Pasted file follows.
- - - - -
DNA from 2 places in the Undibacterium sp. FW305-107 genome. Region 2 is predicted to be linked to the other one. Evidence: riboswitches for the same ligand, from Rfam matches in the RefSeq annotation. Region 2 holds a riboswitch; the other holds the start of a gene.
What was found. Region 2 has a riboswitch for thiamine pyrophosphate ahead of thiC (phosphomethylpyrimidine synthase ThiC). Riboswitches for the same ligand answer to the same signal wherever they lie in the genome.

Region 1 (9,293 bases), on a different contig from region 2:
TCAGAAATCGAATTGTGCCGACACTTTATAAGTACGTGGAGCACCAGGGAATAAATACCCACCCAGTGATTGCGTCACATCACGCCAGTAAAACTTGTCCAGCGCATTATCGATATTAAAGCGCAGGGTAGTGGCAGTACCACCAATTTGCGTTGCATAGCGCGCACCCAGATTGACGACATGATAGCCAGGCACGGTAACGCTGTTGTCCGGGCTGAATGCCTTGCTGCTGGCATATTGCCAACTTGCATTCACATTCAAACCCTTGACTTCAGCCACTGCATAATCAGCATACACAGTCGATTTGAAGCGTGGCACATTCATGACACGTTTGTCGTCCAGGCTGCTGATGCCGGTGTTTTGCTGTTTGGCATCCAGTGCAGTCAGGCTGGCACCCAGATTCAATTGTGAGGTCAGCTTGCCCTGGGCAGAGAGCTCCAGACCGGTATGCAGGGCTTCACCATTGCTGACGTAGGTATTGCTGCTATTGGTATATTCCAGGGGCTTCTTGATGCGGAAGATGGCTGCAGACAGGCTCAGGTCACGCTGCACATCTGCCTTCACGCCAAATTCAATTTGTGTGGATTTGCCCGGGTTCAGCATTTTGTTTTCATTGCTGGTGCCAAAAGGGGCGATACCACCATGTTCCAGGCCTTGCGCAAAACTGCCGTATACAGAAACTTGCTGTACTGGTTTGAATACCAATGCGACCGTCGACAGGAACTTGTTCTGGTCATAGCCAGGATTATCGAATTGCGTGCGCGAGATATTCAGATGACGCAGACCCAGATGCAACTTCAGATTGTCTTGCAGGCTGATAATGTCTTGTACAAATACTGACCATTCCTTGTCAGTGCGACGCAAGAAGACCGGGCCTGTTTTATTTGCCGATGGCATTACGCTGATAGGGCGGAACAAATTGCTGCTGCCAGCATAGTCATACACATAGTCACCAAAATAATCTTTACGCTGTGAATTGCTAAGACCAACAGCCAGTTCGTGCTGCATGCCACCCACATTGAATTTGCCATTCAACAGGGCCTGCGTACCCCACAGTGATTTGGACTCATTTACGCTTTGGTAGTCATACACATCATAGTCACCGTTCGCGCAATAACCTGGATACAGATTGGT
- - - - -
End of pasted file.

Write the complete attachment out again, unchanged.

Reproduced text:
DNA from 2 places in the Undibacterium sp. FW305-107 genome. Region 2 is predicted to be linked to the other one. Evidence: riboswitches for the same ligand, from Rfam matches in the RefSeq annotation. Region 2 holds a riboswitch; the other holds the start of a gene.
What was found. Region 2 has a riboswitch for thiamine pyrophosphate ahead of thiC (phosphomethylpyrimidine synthase ThiC). Riboswitches for the same ligand answer to the same signal wherever they lie in the genome.

Region 1 (9,293 bases), on a different contig from region 2:
TCAGAAATCGAATTGTGCCGACACTTTATAAGTACGTGGAGCACCAGGGAATAAATACCCACCCAGTGATTGCGTCACATCACGCCAGTAAAACTTGTCCAGCGCATTATCGATATTAAAGCGCAGGGTAGTGGCAGTACCACCAATTTGCGTTGCATAGCGCGCACCCAGATTGACGACATGATAGCCAGGCACGGTAACGCTGTTGTCCGGGCTGAATGCCTTGCTGCTGGCATATTGCCAACTTGCATTCACATTCAAACCCTTGACTTCAGCCACTGCATAATCAGCATACACAGTCGATTTGAAGCGTGGCACATTCATGACACGTTTGTCGTCCAGGCTGCTGATGCCGGTGTTTTGCTGTTTGGCATCCAGTGCAGTCAGGCTGGCACCCAGATTCAATTGTGAGGTCAGCTTGCCCTGGGCAGAGAGCTCCAGACCGGTATGCAGGGCTTCACCATTGCTGACGTAGGTATTGCTGCTATTGGTATATTCCAGGGGCTTCTTGATGCGGAAGATGGCTGCAGACAGGCTCAGGTCACGCTGCACATCTGCCTTCACGCCAAATTCAATTTGTGTGGATTTGCCCGGGTTCAGCATTTTGTTTTCATTGCTGGTGCCAAAAGGGGCGATACCACCATGTTCCAGGCCTTGCGCAAAACTGCCGTATACAGAAACTTGCTGTACTGGTTTGAATACCAATGCGACCGTCGACAGGAACTTGTTCTGGTCATAGCCAGGATTATCGAATTGCGTGCGCGAGATATTCAGATGACGCAGACCCAGATGCAACTTCAGATTGTCTTGCAGGCTGATAATGTCTTGTACAAATACTGACCATTCCTTGTCAGTGCGACGCAAGAAGACCGGGCCTGTTTTATTTGCCGATGGCATTACGCTGATAGGGCGGAACAAATTGCTGCTGCCAGCATAGTCATACACATAGTCACCAAAATAATCTTTACGCTGTGAATTGCTAAGACCAACAGCCAGTTCGTGCTGCATGCCACCCACATTGAATTTGCCATTCAACAGGGCCTGCGTACCCCACAGTGATTTGGACTCATTTACGCTTTGGTAGTCATACACATCATAGTCACCGTTCGCGCAATAACCTGGATACAGATTGGT